words in­to their in­di­vi­du­al let­ters, ta­kes up their or­na­men­ta­ti­ons and di­stils them down in­to gra­phic ima­ges. In do­ing so, he con­fronts the mea­ning of lan­gua­ge wi­th the pos­si­bi­li­ty of an in­fi­ni­te trans­for­ma­ti­on of its signs. Pa­per and ty­pewri­ter en­ter in­to an unusu­al re­la­ti­ons­hip, which leads to over­lap­pings, cros­sings, re­ver­sals and ex­pan­si­ons of wri­ting’s ele­ments. Pre­cise, subt­le and hu­mo­rous writ­ten ima­ges wi­th a spa­ti­al depth struc­tu­re are crea­ted through ac­cen­tua­ti­ons of co­lor and the me­thod of over­typ­ing. Hen­ri Chopin not on­ly had a de­cisi­ve in­flu­ence on con­tem­pora­ry poe­try as an ar­tist and sound poet but al­so as a jour­na­list. Along­side his own works he al­so pu­blis­hed pie­ces by other ar­tists such as Raoul Haus­mann, Wil­liam Bur­roughs and François Dufrêne in his ex­pe­ri­men­tal jour­nals Cin­quie­me Sai­son (1959–1963) and Re­vue OU (1964–1974).

The French-born con­cep­tu­al ar­tist Guy de Co­in­tet, na­med “Los An­ge­les’s Duch­amp” by so­me,
was an in­flu­en­ti­al mem­ber of the Ca­li­for­ni­an art sce­ne from the la­te ni­n­e­teen six­ties un­til his un­ti­me­ly de­ath. His gra­phic oeu­vre en­com­pas­sing over 300 drawings pro­du­ced in the ni­n­e­teen seven­ties and eigh­ties can be read from a pre­sent-day per­spec­tive li­ke a pre­cur­sor of the im­pen­ding di­gi­ta­liza­t­i­on age be­cau­se of the em­ploy­ed codes. De Co­in­tet’s in­te­rest was fo­cu­sed on pop cul­tu­re, but al­so on ever­y­day si­tua­ti­ons and ad­ven­ture sto­ries that he trans­la­ted in­to mir­ror wri­ting, mi­li­ta­ry codes and fic­titious ciph­ers. In other drawings he ma­de use of cal­li­gra­phy or Na­va­jo co­lor codes. In the pro­cess, he was not con­cer­ned wi­th the le­gi­bi­li­ty of the works, which can by all me­ans be de­coded. He was in­s­tead in­te­rested in the trans­la­ti­on of mea­ning in­to vi­su­al signs that be­co­me an image, ge­ne­ra­ting in turn mul­ti­ple, in­fi­ni­te mea­nings. In for­mal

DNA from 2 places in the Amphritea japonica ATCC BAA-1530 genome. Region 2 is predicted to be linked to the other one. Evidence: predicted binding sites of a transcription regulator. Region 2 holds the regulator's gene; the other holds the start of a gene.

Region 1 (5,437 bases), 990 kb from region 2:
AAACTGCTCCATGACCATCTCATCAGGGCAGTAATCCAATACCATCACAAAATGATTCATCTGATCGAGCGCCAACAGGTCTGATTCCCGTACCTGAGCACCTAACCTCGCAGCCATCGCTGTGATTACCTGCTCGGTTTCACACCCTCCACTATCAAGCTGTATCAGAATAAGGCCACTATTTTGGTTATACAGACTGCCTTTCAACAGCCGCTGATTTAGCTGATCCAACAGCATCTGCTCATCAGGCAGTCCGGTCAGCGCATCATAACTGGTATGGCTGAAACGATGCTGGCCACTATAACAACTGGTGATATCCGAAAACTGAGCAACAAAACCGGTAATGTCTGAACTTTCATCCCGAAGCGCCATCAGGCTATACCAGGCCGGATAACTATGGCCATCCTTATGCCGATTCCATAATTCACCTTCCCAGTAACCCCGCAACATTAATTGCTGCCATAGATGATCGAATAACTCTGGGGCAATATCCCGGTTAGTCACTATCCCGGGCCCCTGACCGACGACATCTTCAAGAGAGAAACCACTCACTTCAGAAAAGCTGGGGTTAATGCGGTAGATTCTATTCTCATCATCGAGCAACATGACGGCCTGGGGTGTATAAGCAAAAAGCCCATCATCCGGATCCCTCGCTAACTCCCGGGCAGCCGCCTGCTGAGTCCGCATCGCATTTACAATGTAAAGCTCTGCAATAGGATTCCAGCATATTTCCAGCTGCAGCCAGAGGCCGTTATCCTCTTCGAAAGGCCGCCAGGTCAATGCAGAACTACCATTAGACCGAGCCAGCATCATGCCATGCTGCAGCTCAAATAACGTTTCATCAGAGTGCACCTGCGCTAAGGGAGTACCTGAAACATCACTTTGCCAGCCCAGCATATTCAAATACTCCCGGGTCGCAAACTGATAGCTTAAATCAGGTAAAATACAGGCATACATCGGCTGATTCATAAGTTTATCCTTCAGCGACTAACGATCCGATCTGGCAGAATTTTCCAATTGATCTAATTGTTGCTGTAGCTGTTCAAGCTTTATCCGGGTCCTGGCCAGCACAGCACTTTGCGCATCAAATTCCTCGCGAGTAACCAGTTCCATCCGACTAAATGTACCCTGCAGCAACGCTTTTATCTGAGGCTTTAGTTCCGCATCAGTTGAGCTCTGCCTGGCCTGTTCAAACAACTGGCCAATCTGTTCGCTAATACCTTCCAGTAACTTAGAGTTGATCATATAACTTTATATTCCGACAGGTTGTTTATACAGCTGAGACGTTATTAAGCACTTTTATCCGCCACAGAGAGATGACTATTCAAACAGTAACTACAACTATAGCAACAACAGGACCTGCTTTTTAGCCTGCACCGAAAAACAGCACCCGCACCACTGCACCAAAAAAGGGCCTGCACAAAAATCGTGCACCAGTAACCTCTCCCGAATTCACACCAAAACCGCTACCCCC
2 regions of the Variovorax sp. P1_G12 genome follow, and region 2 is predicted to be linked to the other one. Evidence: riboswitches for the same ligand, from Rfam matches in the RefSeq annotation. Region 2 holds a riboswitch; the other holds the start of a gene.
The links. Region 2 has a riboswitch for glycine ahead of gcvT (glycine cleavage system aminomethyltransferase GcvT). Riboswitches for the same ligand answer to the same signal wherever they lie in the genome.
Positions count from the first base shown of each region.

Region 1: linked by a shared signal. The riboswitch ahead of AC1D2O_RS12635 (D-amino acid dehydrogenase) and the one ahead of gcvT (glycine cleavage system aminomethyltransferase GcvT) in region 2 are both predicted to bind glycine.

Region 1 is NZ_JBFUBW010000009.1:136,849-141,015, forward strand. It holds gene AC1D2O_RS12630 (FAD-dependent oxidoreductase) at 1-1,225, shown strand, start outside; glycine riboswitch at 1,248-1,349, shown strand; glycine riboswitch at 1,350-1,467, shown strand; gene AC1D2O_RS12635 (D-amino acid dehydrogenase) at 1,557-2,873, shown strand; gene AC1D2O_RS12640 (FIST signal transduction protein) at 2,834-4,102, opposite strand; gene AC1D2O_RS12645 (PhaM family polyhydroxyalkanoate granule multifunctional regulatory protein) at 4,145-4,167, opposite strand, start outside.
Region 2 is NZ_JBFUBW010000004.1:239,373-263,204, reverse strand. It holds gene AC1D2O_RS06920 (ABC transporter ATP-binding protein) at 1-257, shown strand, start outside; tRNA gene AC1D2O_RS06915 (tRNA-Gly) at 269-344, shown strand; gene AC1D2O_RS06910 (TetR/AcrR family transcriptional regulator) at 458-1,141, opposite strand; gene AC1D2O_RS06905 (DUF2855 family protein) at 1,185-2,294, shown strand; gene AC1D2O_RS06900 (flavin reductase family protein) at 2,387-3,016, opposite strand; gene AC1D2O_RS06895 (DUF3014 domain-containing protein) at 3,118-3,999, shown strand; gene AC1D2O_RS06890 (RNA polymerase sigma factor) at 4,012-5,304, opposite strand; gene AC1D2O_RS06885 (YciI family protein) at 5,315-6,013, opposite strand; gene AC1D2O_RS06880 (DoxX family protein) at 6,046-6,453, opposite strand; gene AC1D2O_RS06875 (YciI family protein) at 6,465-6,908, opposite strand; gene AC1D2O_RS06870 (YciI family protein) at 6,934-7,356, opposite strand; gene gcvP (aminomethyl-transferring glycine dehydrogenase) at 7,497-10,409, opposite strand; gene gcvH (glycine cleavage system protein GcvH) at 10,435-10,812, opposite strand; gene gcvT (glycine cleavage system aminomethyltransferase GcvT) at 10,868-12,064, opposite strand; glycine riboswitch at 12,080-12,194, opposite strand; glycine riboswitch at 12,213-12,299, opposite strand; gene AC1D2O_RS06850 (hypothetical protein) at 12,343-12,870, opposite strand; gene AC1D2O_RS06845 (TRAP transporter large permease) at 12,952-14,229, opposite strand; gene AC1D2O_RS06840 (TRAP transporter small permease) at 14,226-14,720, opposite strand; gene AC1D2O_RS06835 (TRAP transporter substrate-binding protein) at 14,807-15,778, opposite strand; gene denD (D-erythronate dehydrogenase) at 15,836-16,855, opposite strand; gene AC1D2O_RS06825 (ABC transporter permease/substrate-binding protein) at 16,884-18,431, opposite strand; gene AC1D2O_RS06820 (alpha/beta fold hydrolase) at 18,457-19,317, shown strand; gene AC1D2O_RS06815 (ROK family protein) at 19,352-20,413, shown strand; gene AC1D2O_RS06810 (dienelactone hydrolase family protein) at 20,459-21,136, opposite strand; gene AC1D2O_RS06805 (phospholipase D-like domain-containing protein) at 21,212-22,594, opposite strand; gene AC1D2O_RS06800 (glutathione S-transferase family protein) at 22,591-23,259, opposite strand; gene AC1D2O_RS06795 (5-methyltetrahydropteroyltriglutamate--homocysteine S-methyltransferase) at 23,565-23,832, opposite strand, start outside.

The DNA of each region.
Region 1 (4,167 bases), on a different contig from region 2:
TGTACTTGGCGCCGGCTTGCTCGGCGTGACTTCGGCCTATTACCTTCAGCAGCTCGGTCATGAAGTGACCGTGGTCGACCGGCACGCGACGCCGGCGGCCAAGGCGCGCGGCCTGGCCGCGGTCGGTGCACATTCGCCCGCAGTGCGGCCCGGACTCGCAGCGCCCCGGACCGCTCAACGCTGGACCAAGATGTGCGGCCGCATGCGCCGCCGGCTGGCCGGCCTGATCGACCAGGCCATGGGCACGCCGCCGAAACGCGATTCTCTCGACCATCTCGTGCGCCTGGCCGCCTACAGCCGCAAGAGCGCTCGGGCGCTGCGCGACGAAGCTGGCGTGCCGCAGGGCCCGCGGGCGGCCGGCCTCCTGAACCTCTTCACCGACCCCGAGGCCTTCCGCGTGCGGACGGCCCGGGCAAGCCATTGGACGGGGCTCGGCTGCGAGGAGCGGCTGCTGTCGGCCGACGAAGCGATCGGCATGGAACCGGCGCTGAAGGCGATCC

terms, the works fa­sci­na­te us be­cau­se of their re­duc­tion, the flowing dy­na­mism of their signs and their ne­ar­ly spi­ri­tu­al ab­strac­tion. Ever­y­thing ap­pears per­fect­ly ba­lan­ced, har­mo­nious. The ar­tist loved play­ing wi­th iden­ti­ties and wor­ked un­der va­rious he­te­ro­nyms. In do­ing so he ap­p­lied his fa­sci­na­ti­on for codes and puz­zles to his own ar­tis­tic per­so­na and pu­blis­hed works
un­der dif­fe­rent na­mes.

The re­cent­ly de­cea­sed Ca­li­for­ni­an ar­tist Ch­an­na Hor­witz wor­ked at the thres­hold bet­ween signs and phy­si­cal ac­tion, oc­cu­p­y­ing hers­elf wi­th a ma­the­ma­ti­cal­ly-ba­sed sys­tem of drawing sin­ce the ear­ly ni­n­e­teen six­ties, one that enables her to vi­sua­li­ze mo­ti­on and ti­me. Al­most all of her black and whi­te as well as co­lo­red works are ba­sed on a grid of ho­ri­zon­tal as well as ver­ti­cal li­nes, on ba­sic geo­me­tric shapes as well as the se­quence of num­bers from one to eight that Hor­witz de­clined li­ke verbs in ever new va­ria­ti­ons: it is an al­go­rithm that can con­den­se in­to struc­tu­res of ne­ar­ly un­de­co­da­ble com­ple­xi­ty. Alt­hough the strict­ness of her ru­les makes an al­most her­me­tic im­pres­si­on, her fi­ne drawings dis­play a pe­cu­li­ar vi­su­al ap­peal. This de­ri­ves in equal me­a­su­re from the spa­ti­al vor­tex vi­si­ble in ma­ny of the drawings, the li­nes of which ap­p­lied to tra­cing pa­per al­most seem as if they we­re ho­ver­ing in thin air, as well as from the vi­si­ble ten­si­on bet­ween the pro­gram­med pro­ce­du­re and the drawn li­ne, bet­ween sets of ru­les and free­dom wi­t­hin a com­plex ar­tis­tic sys­tem that Hor­witz hers­elf cha­rac­te­ri­zed as a “vi­su­al phi­lo­so­phy.”

Tags: Henri Chopin, Guy de Cointet, François Dufrêne, Li Gang, Channa Horwitz, Li Ming